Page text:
[00:12:07] I call it her cinnamon roll. So it is typed curly. Yeah. But if she's scared or nervous, it'll be down and then it'll loosen. She's, yeah, it'll loosen. Which I rarely see that she's, pretty confident. But when she's relaxed, sometimes I, always laugh when I see it down. When she's really relaxed with, it just looks so unnatural.
[00:12:28] But they, just because it's down doesn't always mean she's scared. And with her tails, she also, again, it's tight. She has different waxs as well. She has like a half wa she has a full wa there's a lot of different swags, but I have to learn her. It's very different than her brother's tail right now.
[00:12:46] They're the same breed
[00:12:48] Corinne Gearhart- The Doodle Pro™: we see. Ones that are higher content poodle or full poodles, they have this tail that kind of just kinks up. And it's often groomed with a bush at the bottom. And I find it impossible to tell the angle like that it's physically interesting, impossible for that tail to tuck under and it can never hang loose.
[00:13:08] It's always erect and hangs over their
[00:13:11] Emily Martin- Pawsitively Pets: back .
[00:13:12] Corinne Gearhart- The Doodle Pro™: And so for those I'm watching for the speed and the style of the full body. So when you're talking about that tick, tick, tick, I can watch for that. I don't have the advantage of seeing where it's laying, but I could see where the rest of their body is.
[00:13:28] And that's what I find myself doing a lot with the doodles is watching for the looseness or the tension in the full body as a lot of the other micro signals can be harder to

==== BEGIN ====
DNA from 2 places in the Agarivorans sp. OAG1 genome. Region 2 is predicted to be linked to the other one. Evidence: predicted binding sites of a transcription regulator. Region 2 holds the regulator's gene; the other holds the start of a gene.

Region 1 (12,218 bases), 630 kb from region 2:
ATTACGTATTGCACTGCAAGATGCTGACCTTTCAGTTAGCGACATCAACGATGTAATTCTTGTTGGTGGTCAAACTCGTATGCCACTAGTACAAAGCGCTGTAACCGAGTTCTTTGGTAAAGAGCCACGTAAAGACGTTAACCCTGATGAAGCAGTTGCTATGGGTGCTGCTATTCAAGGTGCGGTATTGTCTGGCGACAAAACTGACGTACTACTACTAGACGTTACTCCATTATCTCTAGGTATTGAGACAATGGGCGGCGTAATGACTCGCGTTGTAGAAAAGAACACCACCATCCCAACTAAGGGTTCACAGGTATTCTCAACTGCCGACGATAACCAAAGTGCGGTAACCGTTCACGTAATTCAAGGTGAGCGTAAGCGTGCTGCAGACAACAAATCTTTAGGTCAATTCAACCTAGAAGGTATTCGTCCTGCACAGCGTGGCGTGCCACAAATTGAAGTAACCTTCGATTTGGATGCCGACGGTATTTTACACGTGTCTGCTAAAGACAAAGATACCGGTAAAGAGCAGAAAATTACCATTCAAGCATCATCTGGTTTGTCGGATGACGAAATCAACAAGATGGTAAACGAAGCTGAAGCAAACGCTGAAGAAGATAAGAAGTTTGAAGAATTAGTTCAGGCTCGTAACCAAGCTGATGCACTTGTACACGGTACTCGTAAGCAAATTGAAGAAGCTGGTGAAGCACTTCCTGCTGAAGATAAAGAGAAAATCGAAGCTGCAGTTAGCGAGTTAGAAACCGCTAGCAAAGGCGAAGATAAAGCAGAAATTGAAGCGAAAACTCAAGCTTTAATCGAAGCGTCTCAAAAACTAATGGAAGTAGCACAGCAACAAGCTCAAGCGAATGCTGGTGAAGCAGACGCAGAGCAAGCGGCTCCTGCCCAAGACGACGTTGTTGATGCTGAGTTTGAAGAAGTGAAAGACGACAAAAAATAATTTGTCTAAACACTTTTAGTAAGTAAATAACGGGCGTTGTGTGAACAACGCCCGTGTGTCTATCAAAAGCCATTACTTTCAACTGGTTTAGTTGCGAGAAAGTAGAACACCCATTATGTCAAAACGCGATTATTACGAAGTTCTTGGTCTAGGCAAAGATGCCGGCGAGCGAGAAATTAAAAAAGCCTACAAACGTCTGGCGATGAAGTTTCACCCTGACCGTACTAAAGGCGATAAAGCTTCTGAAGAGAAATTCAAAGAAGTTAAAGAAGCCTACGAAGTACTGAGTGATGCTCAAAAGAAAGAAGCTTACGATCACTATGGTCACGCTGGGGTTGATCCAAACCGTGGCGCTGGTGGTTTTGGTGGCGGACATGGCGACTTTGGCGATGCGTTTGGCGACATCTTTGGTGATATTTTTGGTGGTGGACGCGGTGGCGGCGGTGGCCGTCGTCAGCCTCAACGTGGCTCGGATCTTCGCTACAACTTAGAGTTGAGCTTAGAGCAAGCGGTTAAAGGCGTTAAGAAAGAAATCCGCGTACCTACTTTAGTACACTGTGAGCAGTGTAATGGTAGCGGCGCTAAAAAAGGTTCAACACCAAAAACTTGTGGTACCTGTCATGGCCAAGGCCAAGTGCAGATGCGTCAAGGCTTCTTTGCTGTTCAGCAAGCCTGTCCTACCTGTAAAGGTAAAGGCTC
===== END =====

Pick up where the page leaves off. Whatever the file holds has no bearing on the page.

[00:13:38] Emily Martin- Pawsitively Pets: catch. Yeah. And again, that's dialect, right dial. I love using that word as dialect of that breed that it, they're all speaking the same, but there's.
[00:13:47] Little differences that we need to tune into and pay attention to, I'd be aware of.
[00:13:52] Corinne Gearhart- The Doodle Pro™: And with docked tails, when it's just the little nub or barely anything at all, how do you
[00:13:56] Emily Martin- Pawsitively Pets: read those? I would also refer back to speed. Obviously depending on docked. It just depends on how long it is, but
[00:14:05] it's not my, go-to in reading dog language when the tale is very short. So say like on a Frenchie or something like that. Yeah. It's not, my first go-to. .
[00:14:16] Corinne Gearhart- The Doodle Pro™: But yeah. When those little nubs really get going, it's a delay.
[00:14:19] Emily Martin- Pawsitively Pets: I know, right? ? I agree. They're so stinking cute. He's actually, he's coming to stay with me starting tonight, but he's got a little extra long nub and I love it.
[00:14:28] Cause when he's happy, it's just the cutest little thing. It's like an extra digit. It's so cute. Yeah. and it I, joke that it's his confidence way. It's his confidence meter. He's kinda, yeah. He's been learning a lot and building confidence. Especially with enrichment. So you can see him like thinking.
[00:14:45] And then when he starts to get it like that nov it's oh, this is how you do it. I got it. Like he, it's his little proud meter .
[00:14:54] Corinne Gearhart- The Doodle Pro™: Oh, you can tell when Emily and I get together how we talk about dogs. . So if we're talking more about reading, interplay between dogs when they get together, what do you look for to see, is everybody having a good time or not?
[00:15:10] Emily Martin- Pawsitively Pets: So yeah, I look for role reversal and listening to each other. I do a lot of dog interactions here at my place too, with helping people learn that and read that. And again, I wanna see dogs communicating and if not, I'm gonna help them maybe create more space or go for a walk and change that up too.
[00:15:32] Again, not all dogs are gonna get along, but if they're struggling, there's also things we can do to help communicate. So if I have a overbearing dog who's a little too much for say, yeah, moosh, My dog, right? My dog, moosh. I'm gonna work on maybe if, I have another person, we're gonna go for a walk together and we're gonna go for a walk and just coexist in that.
[00:15:56] Corinne Gearhart- The Doodle Pro™: Just a parallel interaction, just